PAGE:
Numerous indications of the recent presence of Indians were observed as the expedition proceeded north from Snake River. Evidently a considerable number of had gathered in the vicinity of Red Wolfs crossing and, being fully aware of their own guilty conduct and of the punishment justly due them, they fled to the Coeur d’Alenes and Spokane to incite among those tribes, if possible, a spirit of hostility toward the soldiers in the hope of thus being aided by their counsel and numerical strength.
After marching eight days, Colonel Steptoe reached the Palouse River and on Friday morning, the 14th, when about to resume the march, some Indians appeared and informed him that the Spokane would resist his entrance into their country. Although entertaining the belief, as expressed in his letter to Major Mackall of January 29th, 1858, that there existed among the Spokane and other northern tribes such a state of feeling that but slight encouragement would suffice to engender hostility, he did not believe there had transpired any events of recent origin which might be considered of sufficient account to induce them to interpose hostile opposition to his advance through their country. The information created general surprise among the officers. The Spokane had heretofore been regarded as preserving a friendly attitude toward the whites; no depredations had been charged against them, and an officer of the expedition writing of this occurrence said: “When we left Walla Walla no one thought of having an encounter either with them or any other Indians on the march.” However, the report was received with so much doubt as to its reliability that it was not deemed advisable to halt for the purpose of ascertaining the state of the country on ahead, but the command pursued its course in the usual manner.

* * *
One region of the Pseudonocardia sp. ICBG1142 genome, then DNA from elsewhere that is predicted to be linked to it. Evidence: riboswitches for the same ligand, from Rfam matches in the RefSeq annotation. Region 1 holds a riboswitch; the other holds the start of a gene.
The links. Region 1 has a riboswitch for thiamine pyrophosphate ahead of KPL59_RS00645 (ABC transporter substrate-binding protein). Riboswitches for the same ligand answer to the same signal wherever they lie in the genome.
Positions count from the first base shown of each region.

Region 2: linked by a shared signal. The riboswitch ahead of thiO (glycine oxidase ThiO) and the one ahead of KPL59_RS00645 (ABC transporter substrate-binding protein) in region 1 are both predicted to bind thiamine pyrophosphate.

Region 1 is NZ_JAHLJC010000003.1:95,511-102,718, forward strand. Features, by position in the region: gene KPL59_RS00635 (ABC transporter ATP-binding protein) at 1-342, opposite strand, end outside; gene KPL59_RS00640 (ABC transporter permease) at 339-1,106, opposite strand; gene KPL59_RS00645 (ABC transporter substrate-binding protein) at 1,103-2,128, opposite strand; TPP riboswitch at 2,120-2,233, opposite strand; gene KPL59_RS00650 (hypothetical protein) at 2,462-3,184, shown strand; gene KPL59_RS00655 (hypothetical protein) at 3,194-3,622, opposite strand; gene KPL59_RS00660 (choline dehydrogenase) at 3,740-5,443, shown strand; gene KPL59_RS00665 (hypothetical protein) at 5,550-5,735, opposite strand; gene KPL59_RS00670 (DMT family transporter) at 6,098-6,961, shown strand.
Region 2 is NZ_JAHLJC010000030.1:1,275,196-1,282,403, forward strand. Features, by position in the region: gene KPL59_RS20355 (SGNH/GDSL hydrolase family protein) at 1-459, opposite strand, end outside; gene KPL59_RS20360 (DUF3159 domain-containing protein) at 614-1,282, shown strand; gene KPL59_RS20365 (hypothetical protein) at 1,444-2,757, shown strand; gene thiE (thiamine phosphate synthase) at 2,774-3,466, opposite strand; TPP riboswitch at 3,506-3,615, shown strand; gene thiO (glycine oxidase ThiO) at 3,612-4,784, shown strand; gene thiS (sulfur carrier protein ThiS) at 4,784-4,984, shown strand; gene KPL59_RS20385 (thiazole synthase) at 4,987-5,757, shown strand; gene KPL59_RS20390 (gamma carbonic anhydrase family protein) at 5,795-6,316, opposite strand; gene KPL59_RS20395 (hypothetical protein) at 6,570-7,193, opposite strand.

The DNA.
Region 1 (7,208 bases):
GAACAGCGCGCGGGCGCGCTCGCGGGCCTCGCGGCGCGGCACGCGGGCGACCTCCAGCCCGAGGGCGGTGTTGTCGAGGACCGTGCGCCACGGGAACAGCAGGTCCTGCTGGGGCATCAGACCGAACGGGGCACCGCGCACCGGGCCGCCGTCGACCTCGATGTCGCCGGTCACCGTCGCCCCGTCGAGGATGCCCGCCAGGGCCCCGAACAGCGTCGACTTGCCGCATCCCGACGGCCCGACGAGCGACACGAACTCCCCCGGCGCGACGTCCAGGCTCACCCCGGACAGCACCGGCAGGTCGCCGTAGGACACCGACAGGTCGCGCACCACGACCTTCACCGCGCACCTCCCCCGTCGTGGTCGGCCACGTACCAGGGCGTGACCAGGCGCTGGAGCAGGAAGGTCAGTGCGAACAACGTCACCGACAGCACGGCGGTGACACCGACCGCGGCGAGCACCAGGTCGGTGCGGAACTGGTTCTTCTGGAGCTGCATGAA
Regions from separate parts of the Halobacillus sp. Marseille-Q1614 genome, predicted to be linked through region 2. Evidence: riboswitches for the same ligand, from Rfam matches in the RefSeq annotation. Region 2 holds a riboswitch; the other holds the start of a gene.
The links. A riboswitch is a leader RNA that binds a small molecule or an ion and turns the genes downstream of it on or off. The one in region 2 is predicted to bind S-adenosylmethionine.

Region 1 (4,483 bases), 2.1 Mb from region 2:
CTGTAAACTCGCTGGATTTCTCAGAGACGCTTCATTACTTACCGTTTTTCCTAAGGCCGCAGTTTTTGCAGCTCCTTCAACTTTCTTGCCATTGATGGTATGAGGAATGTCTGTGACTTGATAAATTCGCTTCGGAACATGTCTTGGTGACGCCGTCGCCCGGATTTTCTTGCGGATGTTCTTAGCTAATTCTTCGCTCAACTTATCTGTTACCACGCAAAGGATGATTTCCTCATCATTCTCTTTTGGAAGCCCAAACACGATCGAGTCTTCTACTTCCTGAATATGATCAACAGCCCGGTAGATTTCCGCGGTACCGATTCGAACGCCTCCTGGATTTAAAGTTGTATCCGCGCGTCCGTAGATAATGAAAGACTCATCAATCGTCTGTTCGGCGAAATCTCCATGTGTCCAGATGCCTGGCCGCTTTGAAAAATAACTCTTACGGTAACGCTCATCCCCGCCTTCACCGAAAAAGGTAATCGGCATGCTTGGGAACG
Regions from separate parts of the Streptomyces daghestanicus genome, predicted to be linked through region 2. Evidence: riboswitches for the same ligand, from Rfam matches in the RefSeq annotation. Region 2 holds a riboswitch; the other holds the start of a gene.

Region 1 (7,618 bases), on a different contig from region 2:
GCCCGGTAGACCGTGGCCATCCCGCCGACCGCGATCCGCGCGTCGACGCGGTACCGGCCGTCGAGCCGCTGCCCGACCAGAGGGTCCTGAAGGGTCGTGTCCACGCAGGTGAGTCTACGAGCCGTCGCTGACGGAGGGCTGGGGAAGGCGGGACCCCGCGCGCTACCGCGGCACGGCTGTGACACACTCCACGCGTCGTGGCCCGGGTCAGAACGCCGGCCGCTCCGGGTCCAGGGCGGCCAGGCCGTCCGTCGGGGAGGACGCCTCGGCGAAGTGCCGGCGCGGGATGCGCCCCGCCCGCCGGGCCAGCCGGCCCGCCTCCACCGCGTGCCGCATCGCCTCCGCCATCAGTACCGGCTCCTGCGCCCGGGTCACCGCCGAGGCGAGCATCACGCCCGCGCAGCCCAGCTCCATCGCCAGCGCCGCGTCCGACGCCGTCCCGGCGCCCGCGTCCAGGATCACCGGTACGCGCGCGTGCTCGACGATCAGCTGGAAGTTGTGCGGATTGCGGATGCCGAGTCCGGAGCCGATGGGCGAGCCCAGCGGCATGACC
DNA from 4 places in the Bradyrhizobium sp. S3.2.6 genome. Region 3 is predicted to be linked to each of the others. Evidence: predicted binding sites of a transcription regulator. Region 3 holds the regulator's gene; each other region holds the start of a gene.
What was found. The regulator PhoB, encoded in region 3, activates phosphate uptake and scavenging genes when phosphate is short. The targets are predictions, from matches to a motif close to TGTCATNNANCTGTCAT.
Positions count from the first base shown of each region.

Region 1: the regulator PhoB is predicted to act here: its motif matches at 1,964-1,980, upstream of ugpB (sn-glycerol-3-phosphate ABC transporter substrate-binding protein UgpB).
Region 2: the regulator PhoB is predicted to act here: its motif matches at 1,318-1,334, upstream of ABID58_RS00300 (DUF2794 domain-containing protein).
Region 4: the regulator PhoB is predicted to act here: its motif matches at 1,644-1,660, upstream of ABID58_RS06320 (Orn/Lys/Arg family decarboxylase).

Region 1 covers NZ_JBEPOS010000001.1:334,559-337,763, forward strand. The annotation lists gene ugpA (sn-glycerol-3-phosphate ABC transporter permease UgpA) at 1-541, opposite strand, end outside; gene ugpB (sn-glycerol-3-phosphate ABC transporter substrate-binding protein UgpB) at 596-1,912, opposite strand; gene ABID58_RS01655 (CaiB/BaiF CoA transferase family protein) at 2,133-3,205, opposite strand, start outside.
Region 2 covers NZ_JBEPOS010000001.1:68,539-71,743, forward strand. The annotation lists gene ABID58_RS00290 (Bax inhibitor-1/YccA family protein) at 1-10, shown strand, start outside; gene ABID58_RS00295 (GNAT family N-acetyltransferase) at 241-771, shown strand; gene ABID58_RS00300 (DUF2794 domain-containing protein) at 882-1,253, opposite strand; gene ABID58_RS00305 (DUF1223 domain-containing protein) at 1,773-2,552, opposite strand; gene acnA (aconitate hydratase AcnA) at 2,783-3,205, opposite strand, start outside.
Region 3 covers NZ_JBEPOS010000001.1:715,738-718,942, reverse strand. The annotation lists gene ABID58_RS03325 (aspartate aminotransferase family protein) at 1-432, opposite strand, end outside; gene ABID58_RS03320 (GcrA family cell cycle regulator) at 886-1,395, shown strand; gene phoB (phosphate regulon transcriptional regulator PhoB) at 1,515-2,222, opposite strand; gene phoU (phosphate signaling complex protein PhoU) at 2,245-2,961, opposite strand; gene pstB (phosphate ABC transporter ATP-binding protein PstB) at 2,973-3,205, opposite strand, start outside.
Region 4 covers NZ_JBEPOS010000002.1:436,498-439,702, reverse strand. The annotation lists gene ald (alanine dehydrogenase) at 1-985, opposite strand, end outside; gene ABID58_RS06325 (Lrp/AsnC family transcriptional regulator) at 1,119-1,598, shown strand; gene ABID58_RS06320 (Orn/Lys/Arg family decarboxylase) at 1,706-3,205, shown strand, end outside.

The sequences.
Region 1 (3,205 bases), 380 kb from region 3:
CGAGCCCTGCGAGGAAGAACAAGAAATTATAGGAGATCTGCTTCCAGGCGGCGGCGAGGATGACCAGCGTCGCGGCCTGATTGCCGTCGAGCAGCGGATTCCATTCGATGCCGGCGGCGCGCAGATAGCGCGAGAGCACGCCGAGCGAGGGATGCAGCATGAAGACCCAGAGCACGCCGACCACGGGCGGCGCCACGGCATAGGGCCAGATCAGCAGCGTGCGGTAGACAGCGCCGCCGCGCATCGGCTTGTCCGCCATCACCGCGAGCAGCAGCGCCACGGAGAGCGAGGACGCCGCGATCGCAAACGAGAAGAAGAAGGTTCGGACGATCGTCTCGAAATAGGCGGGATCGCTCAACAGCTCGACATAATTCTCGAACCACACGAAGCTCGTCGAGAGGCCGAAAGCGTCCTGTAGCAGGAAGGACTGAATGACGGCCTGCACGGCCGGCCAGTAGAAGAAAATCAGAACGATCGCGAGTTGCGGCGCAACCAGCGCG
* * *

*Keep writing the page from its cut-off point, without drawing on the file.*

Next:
Evidently, at some point reached soon after the crossing of Pine creek a northwesterly direction was taken, leading away from the mountains and following the general direction of the creek.
After a march of some fifteen miles Pine creek was again approached and encampment made near its banks on Saturday night, May 15th.